National Safety Code Hours of Service: Special Provisions

Sections of Division 37 of the BC Motor Vehicle Act Regulations.

Special provisions:

(Included are sections of Division 37 of the BC Motor Vehicle Act Regulations “the National Safety Code”)

(British Columbia Motor Vehicle Act Regulations BCMVAR)

(Exemption for commercial motor vehicles of a certain weight
37.11.01  BCMVAR
The director may
(a) exempt from this Part, unconditionally, or on conditions the director considers desirable, commercial motor vehicles with a licensed gross vehicle weight or gross vehicular weight of over 5 000 kilograms and under 11 795 kilograms)

To better define the above situations.
The Hours of Service requirements were introduced to:

  • prevent drivers from driving too long without proper rest
  • prevent driving too far without proper rest,
  • and prevent doing a combination of driving and on-duty not driving too long without proper rest.

There are, however, situations that are exceptions and require more time driving; usually unplanned events that have forced the driver to drive beyond the allowable hours. The National Safety Code has made provisions for such events, however there are strict guidelines to using the provisions.

Drivers have standard Hours of Services that must be followed and they are not driving after:

  • 13 hours driving without 8 consecutive hours off duty
  • 14 hours on-duty time without 8 consecutive hours off duty
  • 70 hours within 7 days
  • 120 hours in 14 days (must have 24 consecutive hours off after the 70th hour)

The special provisions are for extra time when needed. The first provision is deferral.
Deferral of daily off-duty time:
(37.13.04  BCMVAR)
Despite sections 37.13.01 and 37.13.03 BCMVAR, a driver who is not splitting off-duty time in accordance with section 37.16 BCMVAR or 37.16.01 BCMVAR may defer a maximum of two hours of the daily off-duty time to the following day if
(a) the off-duty time deferred is not part of the mandatory eight consecutive hours of off-duty time,
(b) the total off-duty time taken in the two days is at least twenty hours,
(c) the off-duty time deferred is added to the eight consecutive hours of off-duty time taken in the second day,
(d) the total driving time in the two days does not exceed twenty-six hours, and
(e) there is a declaration in the “Remarks” section of the daily log that states that the driver is deferring off-duty time under this section and that clearly indicates whether the driver is driving under day one or day two of that time.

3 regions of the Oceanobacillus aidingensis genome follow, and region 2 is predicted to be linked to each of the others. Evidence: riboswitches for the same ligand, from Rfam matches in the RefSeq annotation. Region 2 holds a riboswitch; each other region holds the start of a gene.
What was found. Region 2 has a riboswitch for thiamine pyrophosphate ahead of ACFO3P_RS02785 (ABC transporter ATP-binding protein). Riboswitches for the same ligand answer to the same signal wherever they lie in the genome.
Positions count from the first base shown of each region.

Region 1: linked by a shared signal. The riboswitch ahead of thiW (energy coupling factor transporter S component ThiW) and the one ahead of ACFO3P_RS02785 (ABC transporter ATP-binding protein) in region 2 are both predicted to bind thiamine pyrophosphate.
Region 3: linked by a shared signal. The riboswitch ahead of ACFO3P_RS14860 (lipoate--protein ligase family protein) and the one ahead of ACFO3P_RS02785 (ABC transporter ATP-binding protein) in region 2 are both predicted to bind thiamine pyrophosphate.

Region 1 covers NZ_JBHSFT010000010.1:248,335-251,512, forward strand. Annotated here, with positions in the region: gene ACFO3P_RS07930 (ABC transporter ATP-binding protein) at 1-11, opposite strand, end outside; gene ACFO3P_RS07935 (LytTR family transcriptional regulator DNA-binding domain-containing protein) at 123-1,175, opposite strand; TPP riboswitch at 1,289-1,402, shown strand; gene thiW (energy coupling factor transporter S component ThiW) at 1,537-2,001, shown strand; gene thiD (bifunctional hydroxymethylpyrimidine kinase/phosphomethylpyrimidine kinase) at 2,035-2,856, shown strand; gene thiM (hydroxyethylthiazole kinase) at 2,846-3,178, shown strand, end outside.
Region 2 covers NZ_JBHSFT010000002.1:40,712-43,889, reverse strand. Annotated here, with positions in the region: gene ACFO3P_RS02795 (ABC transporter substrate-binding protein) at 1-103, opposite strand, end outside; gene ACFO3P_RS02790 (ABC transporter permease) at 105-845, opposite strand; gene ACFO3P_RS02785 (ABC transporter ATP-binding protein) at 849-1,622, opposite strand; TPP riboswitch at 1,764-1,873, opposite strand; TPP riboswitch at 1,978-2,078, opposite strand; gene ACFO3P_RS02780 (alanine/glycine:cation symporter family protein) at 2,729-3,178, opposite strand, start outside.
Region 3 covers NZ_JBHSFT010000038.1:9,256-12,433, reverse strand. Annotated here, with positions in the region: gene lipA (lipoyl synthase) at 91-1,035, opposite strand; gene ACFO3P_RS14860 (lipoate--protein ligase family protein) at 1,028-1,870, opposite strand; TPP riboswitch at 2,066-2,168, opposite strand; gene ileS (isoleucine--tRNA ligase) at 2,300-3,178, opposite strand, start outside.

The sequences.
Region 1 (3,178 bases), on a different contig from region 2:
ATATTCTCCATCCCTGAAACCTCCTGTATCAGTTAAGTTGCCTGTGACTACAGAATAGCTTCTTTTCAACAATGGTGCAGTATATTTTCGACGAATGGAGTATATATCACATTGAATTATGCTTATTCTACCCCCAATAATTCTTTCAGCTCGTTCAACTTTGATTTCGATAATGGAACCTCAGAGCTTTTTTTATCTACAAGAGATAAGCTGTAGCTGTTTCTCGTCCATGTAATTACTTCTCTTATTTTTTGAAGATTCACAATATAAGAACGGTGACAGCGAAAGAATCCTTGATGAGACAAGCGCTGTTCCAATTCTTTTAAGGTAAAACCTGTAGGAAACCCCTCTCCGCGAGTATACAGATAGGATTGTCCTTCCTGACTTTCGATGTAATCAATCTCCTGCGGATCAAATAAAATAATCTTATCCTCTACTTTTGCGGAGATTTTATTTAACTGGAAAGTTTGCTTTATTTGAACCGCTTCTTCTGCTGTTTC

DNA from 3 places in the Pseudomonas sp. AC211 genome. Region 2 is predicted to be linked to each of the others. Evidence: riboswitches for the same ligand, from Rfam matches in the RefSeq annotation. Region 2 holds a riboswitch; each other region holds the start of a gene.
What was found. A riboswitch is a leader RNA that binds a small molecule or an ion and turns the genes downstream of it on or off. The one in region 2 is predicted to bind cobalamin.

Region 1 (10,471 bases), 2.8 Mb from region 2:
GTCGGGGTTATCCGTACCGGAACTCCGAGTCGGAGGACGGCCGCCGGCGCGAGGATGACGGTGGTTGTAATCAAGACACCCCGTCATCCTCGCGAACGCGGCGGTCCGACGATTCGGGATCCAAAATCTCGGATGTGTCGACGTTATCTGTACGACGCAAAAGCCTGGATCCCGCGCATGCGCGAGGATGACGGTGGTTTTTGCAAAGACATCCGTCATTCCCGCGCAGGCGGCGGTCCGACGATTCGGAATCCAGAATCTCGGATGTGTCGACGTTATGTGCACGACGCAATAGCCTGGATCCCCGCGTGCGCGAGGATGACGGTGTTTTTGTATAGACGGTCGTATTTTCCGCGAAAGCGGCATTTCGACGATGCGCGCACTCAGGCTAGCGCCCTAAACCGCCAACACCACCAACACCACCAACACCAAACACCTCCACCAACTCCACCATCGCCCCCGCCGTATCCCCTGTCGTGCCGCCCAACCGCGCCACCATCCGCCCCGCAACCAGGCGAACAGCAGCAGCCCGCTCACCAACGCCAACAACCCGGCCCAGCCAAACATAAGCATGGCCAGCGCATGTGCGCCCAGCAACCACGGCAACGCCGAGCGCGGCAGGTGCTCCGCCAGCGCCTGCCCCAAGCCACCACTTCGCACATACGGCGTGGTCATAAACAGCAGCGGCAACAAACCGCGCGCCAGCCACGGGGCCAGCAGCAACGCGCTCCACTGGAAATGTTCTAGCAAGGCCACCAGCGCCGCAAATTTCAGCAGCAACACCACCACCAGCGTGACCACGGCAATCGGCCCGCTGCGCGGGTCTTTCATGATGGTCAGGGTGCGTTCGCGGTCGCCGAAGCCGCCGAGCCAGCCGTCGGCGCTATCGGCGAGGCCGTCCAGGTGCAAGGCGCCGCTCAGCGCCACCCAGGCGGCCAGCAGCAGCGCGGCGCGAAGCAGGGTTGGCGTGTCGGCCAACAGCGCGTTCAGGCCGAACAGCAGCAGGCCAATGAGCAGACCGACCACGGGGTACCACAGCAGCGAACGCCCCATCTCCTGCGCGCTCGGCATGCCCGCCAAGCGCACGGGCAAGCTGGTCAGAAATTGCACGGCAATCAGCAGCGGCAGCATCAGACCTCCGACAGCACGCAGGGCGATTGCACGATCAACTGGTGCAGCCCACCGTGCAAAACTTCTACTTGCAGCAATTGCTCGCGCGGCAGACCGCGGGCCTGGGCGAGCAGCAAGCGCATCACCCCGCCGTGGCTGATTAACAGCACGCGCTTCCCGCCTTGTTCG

So what does this mean? Deferral means moving two hours of off-duty time to the next day and making that time up in the first break. So instead of eight consecutive hours off, the driver would take ten consecutive hours off. The next day would also only be a twelve hour day as the day before would have been a sixteen hour day. The driver must remember that the hours must be equal to a two-day average. A maximum of twenty-eight hours on-duty and a minimum of twenty hours off-duty equals a two-day total of 48 hours. The deferral can be used every second day, but the driver has to monitor the hours very carefully to ensure that the hours off-duty and on-duty are accurate. Basically, the driver can move driving hours back and forth every two days, but there are still limits to ensure rest and time off the road.

The second special provision is adverse weather. Emergencies and adverse driving conditions:
(37.17.03 BC MVAR)
(2) A driver who encounters adverse driving conditions while operating the vehicle may extend the allowed thirteen hours of driving time specified in sections 37.13.01 and 37.13.02 and reduce the two hours of daily off-duty time required by section 37.13.03 (3) by the amount of time needed to complete the trip if
(a) the driving, on-duty and elapsed time in the elected cycle is not extended more than two hours,
(b) the driver still takes the required eight consecutive hours of off-duty time, and
(c) the trip could have been completed under normal driving conditions without the reduction.
(3) A driver who extends his or her driving, on-duty or elapsed time because of an emergency or adverse driving conditions must record the reason for doing so in the “Remarks” section of the daily log.